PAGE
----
Image of the fact sheetChanges Over the Past Few Years Have Made Our State and Local Tax Code More Equitable

Download this fact sheet (Feb. 2024; 2 pages; pdf)

New Mexico now has the ninth most progressive tax system in the nation as ranked by the Institute on Taxation and Economic Policy’s recently updated Who Pays? report on tax incidence. That same report showed New Mexico as making the most progress toward tax fairness in the nation!

Most people agree that low-income households shouldn’t pay a higher percentage of their income in taxes than the rich. But in many states, they do. Most state tax systems are regressive because they rely heavily on sales and property taxes, which hit those earning the lowest incomes the hardest.

New Mexico’s state and local tax code used to be upside-down like this. As shown in the dotted, light yellow bars in the graphic, those who earned the lowest incomes in New Mexico used to pay more than 12% of their income in state and local taxes, while those at the very top paid less than 8%.

Bar chart showing effective tax rates by income group, contrasting rates under 2018 law and 2024 law, showing great improvement for those earning the lowest incomes
That was not only unfair, but it exacerbated income inequality and it was racially inequitable, since people of color are disproportionately more likely to earn lower incomes than white people due to institutional and systemic racism and discriminatory policies in areas such as housing, financing, hiring and the workplace, that have determined who does and does not have access to income and wealth-building opportunities.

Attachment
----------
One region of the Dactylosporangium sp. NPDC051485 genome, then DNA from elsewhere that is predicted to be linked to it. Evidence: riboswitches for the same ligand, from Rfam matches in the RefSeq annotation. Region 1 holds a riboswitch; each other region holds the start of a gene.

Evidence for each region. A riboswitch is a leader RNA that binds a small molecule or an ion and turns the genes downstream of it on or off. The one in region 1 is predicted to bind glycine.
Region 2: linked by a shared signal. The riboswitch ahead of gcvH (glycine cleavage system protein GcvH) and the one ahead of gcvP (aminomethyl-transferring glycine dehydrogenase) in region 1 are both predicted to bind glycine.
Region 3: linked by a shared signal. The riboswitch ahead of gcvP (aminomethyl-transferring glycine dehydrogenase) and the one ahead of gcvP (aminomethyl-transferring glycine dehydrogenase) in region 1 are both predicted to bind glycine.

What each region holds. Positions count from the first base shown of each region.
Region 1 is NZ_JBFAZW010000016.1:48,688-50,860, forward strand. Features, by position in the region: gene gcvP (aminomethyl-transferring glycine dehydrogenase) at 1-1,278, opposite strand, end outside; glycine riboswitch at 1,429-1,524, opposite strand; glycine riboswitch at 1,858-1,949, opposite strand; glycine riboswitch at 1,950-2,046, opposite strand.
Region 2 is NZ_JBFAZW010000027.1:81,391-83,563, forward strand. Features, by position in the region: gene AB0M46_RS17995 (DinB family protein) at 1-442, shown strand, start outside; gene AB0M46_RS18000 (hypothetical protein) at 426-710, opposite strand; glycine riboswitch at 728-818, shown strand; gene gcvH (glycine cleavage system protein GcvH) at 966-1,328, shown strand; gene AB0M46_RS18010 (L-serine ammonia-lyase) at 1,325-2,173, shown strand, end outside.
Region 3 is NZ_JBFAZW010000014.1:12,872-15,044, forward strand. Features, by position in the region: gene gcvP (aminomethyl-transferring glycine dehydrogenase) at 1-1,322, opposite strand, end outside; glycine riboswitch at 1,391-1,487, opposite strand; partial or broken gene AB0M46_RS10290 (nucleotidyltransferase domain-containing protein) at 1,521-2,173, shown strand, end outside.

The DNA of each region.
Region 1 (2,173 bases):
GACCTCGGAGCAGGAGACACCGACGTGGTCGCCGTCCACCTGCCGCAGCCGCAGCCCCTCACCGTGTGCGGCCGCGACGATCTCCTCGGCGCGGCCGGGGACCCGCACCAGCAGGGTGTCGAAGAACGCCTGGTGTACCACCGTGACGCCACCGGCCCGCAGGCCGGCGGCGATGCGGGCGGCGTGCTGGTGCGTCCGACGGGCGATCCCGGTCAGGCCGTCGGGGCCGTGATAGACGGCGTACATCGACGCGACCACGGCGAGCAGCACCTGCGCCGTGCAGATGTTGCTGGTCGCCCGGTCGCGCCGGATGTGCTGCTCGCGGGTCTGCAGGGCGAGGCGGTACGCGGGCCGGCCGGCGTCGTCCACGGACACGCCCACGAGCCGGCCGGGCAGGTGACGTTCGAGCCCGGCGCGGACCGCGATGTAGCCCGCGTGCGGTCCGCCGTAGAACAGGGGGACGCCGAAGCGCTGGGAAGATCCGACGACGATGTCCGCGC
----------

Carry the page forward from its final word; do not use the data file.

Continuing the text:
Fortunately, New Mexico’s Legislature and Governor have made many improvements to our tax code (shown in the gold bars on the graphic) that have advanced equity in New Mexico. While lowering rates for almost all income groups, these changes especially improved things for those earning the lowest incomes. These changes included expansions to low-income credits, the creation of a new Child Tax Credit and dependent deduction, and a rate cut to the gross receipts tax. An expanded exemption for Social Security income helped those in the upper-middle income categories, while a reduction to the preference for capital gains income and a new top income tax rate increased the tax rate slightly for those at the very top.

While the tax code is vastly improved for those earning the lowest incomes, there is still work to do to address lingering regressivity at the upper end of the income scale, as those at the very top still pay the next lowest effective rate. We can do that by further reducing the preference for capital gains income and increasing the personal income tax rates for those earning the highest incomes.
Graphic listing ways in which elements of New Mexico's tax code are either progressive or regressive.